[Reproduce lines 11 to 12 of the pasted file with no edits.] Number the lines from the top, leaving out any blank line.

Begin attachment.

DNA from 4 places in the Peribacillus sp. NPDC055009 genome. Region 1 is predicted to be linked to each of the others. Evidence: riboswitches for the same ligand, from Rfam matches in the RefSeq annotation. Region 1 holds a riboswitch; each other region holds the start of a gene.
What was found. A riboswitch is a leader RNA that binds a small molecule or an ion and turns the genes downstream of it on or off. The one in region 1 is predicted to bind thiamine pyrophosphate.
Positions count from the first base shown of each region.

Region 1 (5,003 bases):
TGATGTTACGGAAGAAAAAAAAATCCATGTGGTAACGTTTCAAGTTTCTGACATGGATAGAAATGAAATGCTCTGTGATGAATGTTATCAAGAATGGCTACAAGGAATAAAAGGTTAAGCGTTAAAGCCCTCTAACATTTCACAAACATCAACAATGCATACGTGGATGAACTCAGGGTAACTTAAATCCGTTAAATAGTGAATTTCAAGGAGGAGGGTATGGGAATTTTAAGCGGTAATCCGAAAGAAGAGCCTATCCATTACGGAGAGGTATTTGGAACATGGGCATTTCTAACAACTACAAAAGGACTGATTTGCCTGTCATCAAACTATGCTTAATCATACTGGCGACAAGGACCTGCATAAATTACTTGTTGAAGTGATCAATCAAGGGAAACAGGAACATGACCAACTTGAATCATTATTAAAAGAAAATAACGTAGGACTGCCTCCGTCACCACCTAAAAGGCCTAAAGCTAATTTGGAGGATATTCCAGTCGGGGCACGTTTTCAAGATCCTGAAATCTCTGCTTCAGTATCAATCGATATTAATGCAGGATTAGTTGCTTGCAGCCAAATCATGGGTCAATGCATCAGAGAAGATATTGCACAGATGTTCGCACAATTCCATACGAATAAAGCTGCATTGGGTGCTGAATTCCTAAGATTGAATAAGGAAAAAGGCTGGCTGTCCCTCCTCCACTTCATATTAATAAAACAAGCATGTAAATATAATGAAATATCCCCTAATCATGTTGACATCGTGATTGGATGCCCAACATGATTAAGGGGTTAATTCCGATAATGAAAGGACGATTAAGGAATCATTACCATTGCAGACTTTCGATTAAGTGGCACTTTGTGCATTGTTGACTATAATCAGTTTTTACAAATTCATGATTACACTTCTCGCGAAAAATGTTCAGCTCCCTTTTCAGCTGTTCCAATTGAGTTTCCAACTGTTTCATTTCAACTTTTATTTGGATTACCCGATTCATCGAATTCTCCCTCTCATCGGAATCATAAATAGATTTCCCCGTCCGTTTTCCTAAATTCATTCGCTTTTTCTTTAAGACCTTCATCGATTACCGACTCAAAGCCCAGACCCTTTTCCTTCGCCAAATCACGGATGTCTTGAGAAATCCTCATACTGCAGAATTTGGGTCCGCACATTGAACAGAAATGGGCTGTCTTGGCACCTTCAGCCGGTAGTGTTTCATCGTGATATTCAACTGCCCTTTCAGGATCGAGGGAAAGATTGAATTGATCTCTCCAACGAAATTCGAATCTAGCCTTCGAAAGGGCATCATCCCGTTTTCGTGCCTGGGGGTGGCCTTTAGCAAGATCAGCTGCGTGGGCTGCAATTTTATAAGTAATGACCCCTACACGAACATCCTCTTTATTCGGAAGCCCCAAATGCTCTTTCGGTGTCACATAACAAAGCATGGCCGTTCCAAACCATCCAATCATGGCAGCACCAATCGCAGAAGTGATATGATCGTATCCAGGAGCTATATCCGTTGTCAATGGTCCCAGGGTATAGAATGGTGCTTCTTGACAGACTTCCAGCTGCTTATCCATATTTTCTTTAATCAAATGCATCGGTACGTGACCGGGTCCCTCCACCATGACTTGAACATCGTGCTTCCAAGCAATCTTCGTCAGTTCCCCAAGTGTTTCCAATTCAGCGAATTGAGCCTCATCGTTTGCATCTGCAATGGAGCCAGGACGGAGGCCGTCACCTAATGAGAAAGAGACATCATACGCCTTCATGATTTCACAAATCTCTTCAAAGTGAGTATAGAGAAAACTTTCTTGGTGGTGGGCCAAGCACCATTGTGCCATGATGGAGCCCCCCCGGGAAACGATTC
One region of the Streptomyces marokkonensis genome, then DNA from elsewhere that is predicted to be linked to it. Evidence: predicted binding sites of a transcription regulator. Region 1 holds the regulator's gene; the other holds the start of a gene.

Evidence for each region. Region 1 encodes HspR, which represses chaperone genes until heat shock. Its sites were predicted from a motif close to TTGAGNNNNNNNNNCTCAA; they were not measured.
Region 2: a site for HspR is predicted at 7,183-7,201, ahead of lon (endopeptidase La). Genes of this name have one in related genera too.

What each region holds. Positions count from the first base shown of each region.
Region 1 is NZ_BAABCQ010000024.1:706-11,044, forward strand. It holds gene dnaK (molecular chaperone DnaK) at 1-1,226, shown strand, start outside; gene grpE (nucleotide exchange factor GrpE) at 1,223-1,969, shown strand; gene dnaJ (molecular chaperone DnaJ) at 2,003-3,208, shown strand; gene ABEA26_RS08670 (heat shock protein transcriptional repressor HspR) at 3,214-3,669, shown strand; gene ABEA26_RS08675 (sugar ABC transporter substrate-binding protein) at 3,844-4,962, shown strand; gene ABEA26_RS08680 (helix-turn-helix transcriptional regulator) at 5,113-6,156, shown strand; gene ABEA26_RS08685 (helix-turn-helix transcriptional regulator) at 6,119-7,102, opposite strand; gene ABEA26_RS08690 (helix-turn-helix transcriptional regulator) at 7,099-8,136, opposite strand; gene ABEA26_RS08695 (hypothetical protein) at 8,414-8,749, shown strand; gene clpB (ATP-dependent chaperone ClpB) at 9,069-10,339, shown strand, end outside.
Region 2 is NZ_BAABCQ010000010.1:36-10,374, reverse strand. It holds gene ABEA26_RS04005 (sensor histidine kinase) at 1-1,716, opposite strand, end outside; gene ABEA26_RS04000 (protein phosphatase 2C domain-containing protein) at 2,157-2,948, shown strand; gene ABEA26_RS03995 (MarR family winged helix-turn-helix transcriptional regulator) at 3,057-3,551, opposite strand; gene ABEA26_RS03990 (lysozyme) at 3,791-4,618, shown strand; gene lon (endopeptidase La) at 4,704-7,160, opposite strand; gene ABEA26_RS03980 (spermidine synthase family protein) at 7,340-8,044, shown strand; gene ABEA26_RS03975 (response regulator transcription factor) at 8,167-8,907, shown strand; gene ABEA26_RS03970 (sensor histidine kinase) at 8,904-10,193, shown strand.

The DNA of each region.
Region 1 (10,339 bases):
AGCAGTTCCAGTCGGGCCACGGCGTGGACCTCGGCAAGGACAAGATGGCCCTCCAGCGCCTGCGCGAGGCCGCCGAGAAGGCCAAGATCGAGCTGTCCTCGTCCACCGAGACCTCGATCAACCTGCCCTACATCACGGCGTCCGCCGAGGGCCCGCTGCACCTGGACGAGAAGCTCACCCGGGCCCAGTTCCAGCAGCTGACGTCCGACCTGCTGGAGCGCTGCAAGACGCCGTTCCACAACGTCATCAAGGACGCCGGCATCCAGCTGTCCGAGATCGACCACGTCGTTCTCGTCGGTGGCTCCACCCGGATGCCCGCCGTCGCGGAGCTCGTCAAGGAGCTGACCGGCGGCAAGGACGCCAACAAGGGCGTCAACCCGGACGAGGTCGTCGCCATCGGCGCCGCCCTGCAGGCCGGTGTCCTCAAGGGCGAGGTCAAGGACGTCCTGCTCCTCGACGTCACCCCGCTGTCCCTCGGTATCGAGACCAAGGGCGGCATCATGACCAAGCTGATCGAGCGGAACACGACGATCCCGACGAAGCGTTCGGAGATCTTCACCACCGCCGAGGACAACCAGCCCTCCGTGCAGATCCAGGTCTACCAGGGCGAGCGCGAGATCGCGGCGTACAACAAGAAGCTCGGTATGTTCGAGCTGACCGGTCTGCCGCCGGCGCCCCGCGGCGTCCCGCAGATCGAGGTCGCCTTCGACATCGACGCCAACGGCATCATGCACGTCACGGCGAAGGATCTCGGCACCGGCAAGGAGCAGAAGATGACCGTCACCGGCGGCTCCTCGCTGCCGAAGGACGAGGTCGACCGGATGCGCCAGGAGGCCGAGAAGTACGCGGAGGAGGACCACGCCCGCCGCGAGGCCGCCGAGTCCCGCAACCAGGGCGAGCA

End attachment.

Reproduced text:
Region 2 is NZ_BAABCQ010000010.1:36-10,374, reverse strand. It holds gene ABEA26_RS04005 (sensor histidine kinase) at 1-1,716, opposite strand, end outside; gene ABEA26_RS04000 (protein phosphatase 2C domain-containing protein) at 2,157-2,948, shown strand; gene ABEA26_RS03995 (MarR family winged helix-turn-helix transcriptional regulator) at 3,057-3,551, opposite strand; gene ABEA26_RS03990 (lysozyme) at 3,791-4,618, shown strand; gene lon (endopeptidase La) at 4,704-7,160, opposite strand; gene ABEA26_RS03980 (spermidine synthase family protein) at 7,340-8,044, shown strand; gene ABEA26_RS03975 (response regulator transcription factor) at 8,167-8,907, shown strand; gene ABEA26_RS03970 (sensor histidine kinase) at 8,904-10,193, shown strand.

The DNA of each region.